Another woman in our community has committed the kind of act that provokes particular outrage and disbelief. Self-destructive, and she decided to take her child with her.
Armed with a knife, a 38-year-old Concord woman slashed and wounded her 10-year-old daughter in a sudden attack Tuesday morning. The woman, Xuan Liu, then killed herself in what police are describing as an attempted murder-suicide
Liu had woken her daughter up and attacked her. The girl struggled with her mother and was able to break free. Officers found Liu in a bedroom, and she was pronounced dead at the scene, dead of a self-inflicted knife wound. . The girl was able to call 911, and then was taken to the hospital where she was in serious but stable condition Wednesday. No one else was in the house at the time, and police are still investigating to find out what prompted the attack and the suicide.
I’ve written about this topic before: mothers who kill their own children. It's not a pleasant thing to write about or to contemplate--especially when you try to imagine what the kids are suffering, and not just during the attack but in all the time leading up to it. Are they living in constant fear of their parent? Do they see their parent act out?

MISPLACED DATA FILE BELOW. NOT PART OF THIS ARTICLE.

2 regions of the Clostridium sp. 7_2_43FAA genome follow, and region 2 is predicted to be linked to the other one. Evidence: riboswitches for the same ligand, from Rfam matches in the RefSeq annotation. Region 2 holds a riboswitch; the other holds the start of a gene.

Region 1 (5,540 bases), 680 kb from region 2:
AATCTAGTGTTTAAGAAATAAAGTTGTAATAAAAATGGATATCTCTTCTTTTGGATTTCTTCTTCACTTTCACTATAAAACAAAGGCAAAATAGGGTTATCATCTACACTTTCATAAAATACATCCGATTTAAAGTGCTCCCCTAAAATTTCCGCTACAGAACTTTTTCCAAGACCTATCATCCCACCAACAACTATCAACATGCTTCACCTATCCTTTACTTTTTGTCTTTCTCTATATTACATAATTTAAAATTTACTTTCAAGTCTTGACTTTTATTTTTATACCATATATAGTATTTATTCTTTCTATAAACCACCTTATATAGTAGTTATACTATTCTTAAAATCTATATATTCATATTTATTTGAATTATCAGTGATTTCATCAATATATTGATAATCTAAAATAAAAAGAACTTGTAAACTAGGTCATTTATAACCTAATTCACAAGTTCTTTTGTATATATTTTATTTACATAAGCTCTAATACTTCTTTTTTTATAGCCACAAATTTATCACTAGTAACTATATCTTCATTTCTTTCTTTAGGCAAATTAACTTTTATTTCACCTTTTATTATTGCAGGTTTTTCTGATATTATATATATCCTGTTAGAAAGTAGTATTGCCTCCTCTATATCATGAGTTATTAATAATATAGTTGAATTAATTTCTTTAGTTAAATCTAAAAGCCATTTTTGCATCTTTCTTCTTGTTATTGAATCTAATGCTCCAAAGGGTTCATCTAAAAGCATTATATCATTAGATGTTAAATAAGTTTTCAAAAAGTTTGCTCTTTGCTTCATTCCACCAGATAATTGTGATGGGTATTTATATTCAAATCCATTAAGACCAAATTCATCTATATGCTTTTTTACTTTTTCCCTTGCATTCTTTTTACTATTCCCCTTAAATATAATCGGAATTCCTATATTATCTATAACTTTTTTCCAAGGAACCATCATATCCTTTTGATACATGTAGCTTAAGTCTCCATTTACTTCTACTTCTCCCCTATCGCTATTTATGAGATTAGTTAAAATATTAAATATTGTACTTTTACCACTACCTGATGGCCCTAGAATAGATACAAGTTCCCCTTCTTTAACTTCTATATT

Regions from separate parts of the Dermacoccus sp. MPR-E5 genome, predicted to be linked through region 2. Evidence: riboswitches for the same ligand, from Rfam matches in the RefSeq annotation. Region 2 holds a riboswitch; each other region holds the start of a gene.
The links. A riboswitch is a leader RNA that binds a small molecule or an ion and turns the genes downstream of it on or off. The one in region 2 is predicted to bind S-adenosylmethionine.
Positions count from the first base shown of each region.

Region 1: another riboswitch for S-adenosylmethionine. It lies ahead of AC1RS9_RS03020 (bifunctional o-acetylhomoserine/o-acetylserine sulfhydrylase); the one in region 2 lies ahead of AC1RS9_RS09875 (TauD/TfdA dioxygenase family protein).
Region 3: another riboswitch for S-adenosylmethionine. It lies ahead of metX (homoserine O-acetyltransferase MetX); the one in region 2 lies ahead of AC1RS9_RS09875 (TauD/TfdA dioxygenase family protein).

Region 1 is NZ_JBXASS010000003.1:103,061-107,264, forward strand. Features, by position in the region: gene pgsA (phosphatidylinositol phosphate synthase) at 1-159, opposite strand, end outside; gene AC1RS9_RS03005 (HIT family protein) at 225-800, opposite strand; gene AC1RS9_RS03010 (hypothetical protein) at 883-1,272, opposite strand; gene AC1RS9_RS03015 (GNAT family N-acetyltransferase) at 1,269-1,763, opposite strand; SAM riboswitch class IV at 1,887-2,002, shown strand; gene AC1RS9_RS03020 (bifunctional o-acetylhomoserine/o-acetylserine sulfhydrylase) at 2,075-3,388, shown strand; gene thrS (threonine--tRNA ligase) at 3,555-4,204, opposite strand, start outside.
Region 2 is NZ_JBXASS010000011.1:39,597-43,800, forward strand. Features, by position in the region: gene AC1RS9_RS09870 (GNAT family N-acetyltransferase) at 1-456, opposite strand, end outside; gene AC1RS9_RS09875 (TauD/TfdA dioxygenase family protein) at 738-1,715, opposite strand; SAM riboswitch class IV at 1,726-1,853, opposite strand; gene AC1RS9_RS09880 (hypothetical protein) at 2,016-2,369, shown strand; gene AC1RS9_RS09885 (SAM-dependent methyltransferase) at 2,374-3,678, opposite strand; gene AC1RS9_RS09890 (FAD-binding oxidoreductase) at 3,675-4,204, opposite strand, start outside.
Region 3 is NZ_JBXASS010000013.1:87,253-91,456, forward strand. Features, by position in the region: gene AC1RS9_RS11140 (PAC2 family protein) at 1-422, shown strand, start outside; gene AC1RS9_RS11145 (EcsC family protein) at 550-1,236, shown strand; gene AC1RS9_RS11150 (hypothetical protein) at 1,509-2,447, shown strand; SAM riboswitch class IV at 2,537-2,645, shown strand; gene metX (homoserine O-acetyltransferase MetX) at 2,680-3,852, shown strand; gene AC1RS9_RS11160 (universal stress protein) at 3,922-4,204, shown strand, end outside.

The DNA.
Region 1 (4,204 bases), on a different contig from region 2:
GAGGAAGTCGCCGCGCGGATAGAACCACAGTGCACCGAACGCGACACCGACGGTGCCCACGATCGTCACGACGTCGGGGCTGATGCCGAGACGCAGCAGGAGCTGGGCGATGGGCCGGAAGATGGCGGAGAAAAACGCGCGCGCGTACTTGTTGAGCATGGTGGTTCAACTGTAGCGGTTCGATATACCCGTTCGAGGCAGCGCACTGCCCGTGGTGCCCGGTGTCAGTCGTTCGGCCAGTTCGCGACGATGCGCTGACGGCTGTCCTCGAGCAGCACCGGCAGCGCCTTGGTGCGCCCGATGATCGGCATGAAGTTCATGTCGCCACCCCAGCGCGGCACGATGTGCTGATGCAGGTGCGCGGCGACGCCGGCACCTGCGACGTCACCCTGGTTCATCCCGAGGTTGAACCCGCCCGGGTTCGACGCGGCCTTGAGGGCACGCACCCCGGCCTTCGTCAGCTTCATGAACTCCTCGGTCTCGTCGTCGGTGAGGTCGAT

Last summer, there was the killing of Adam Williams, a 16-year-old Walnut Creek boy who was entering his junior year at Las Lomas High. His mother Judith, a professional, seemingly happy woman, told her son she wanted to go on a drive up Mt. Diablo on a Friday evening. At a picnic area near the top of the mountain, Judith Williams, armed with a .357-caliber revolver, opened fire on her own son. She shot him first on the chest. After he fell to his knees, she put the gun to his head and fired again. Then she turned the gun on herself.
Judith Williams' ex-husband described her as "angry" and suggested she was upset that he had moved back to Northern California and might want to spend more time with Adam.